Look beyond stocks – here are the best bets in global bond markets

A professional investor tells us where he would put his money. This week: Chris Ainscough, director of asset management at Charles Stanley, picks top bonds.

US federal reserve
(Image credit: US federal reserve)

I struggle to get excited about equity investments in the current market environment. For every “pro” I can name a “con” as we walk the tightrope of monetary-policy tightening alongside slowing growth and inflation. Soft landings. No landing. Hard landings. They all have their arguments and many of them valid. One area where I can, however, see the risk/reward trade-off as skewed in your favour is in fixed income. 

Not often do we talk of equity-like returns within fixed-income markets, especially over the last decade of low yields induced by quantitative easing. But as we survey the fixed-income landscape we see high single-digit and low double-digit returns on offer in many segments of the market. 

Last year was a wake-up call to many multi-asset managers that duration cannot be ignored, as previously “safe” investments such as government bonds sold off by 20%-30%. The duration trade was over and those who had ignored it were licking their wounds. 

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Within our portfolios we have been extending duration again recently, having been underweight throughout the past 12-18 months, and we are approaching strategic asset allocation levels again.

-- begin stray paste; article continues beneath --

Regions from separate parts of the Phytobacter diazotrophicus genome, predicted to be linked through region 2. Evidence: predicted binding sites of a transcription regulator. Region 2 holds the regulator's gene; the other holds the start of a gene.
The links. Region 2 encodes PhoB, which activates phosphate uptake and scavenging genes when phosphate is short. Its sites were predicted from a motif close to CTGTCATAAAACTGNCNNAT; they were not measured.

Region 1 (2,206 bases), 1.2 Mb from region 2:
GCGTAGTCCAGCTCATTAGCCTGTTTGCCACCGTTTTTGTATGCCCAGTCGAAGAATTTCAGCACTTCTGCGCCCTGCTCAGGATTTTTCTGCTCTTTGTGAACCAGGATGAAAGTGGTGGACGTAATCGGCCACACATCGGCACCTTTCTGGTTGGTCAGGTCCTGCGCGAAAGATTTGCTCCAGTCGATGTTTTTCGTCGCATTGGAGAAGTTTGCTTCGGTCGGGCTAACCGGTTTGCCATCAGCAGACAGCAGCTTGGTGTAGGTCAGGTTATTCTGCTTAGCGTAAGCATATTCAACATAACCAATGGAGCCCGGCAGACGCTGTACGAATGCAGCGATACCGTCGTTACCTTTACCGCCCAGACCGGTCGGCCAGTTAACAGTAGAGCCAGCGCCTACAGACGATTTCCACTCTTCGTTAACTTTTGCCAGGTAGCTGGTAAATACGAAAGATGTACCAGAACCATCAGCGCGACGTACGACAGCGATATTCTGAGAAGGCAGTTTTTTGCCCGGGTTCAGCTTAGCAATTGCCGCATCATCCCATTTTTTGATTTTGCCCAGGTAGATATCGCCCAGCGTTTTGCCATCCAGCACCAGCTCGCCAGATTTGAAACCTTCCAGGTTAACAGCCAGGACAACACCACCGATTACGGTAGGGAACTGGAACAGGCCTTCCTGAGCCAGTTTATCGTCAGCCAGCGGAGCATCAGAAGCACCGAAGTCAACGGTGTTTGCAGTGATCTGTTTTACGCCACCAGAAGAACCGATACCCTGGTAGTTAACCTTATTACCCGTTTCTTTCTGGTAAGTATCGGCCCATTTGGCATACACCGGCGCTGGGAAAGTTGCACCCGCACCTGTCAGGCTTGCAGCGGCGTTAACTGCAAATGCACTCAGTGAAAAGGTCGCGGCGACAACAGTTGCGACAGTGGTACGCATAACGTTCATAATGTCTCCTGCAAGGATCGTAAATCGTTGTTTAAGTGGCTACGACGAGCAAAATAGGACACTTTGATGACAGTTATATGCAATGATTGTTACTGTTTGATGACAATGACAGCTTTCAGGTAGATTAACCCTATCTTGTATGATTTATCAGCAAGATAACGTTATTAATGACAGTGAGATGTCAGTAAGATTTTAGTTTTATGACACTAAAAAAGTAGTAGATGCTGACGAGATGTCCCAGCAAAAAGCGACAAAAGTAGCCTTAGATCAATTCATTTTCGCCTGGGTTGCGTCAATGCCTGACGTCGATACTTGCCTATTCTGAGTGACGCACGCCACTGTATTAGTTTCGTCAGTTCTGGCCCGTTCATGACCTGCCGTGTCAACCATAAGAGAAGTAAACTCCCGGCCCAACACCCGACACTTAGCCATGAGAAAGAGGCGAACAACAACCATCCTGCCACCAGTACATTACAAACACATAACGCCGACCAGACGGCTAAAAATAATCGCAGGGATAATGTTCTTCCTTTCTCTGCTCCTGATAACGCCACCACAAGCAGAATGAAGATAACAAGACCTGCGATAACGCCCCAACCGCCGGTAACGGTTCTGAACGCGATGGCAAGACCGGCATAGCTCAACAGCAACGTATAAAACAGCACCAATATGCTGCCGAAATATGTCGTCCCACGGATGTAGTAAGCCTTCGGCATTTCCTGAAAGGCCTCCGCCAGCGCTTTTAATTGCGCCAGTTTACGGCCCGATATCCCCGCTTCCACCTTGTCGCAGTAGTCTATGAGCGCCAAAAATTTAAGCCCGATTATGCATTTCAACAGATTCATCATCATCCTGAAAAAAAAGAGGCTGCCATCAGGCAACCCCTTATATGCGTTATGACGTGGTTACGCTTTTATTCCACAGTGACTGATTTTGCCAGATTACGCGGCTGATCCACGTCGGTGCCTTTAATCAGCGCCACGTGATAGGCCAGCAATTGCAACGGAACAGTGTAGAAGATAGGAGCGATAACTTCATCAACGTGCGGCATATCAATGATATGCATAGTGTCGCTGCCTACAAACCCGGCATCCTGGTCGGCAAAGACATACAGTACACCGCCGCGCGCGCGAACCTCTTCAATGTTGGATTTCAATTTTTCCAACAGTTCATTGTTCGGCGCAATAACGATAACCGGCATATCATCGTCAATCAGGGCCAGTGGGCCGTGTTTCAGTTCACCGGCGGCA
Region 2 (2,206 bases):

We believe the defensive characteristics of fixed-income are likely to have returned – with a substantial resetting of yields over the last year. 

A yield differential in our favour

Our preference had been for US Treasuries thanks to the higher yields initially on the table and the late but subsequently decisive rate-hiking trajectory that the Federal Reserve took us on. More recently we have been pairing this with UK gilts as the yield differential flipped in their favour, and you could pick up an incremental 40-50 basis points by moving into Britain. 

Within corporate bonds, short-dated sterling corporate bonds currently offer the best yield-to-worst and spread over their government counterparts as we look across the globe, though at the expense of some liquidity and the idiosyncratic risks the UK seems to be facing compared with its global developed market counterparts. 

Between the US and Europe the trade-off is a little more balanced, with higher sovereign yields and a tighter spread in the US, or lower sovereign yields and a marginally higher spread in the eurozone. We like both on an all-in-yield basis, particularly given the current record tight equity-risk premia, but would seek the relative safety of good-quality investment grade in the belly of the curve (between three and five years) at present. There are plenty of active managers out there taking on this trade, but equally passive exchange-traded funds (ETFs) or unit trusts can deliver you low-cost exposure within the investment-grade allocation. We use vehicles such as the Vanguard Global Credit Bond Fund (actively managed), or the iShares GBP Corporate Bond 0-5 Ucits ETF (LSE: IS15).

For those wanting to offset the risk in their equity portfolio, we would advocate positions in actively managed high-yield bonds. For a time last year we would have considered passive high-yield too, but spreads have tightened since then and we would stick to active managers at this stage in the cycle. The Man GLG High Yield Opportunities fund is our favourite here for the broad toolbox they use. Going into a potential recession these investments could be volatile, but on a risk-adjusted basis should deliver returns in excess of equities from current levels. 

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Chris Ainscough, FP Matterley Regular High Income Fund.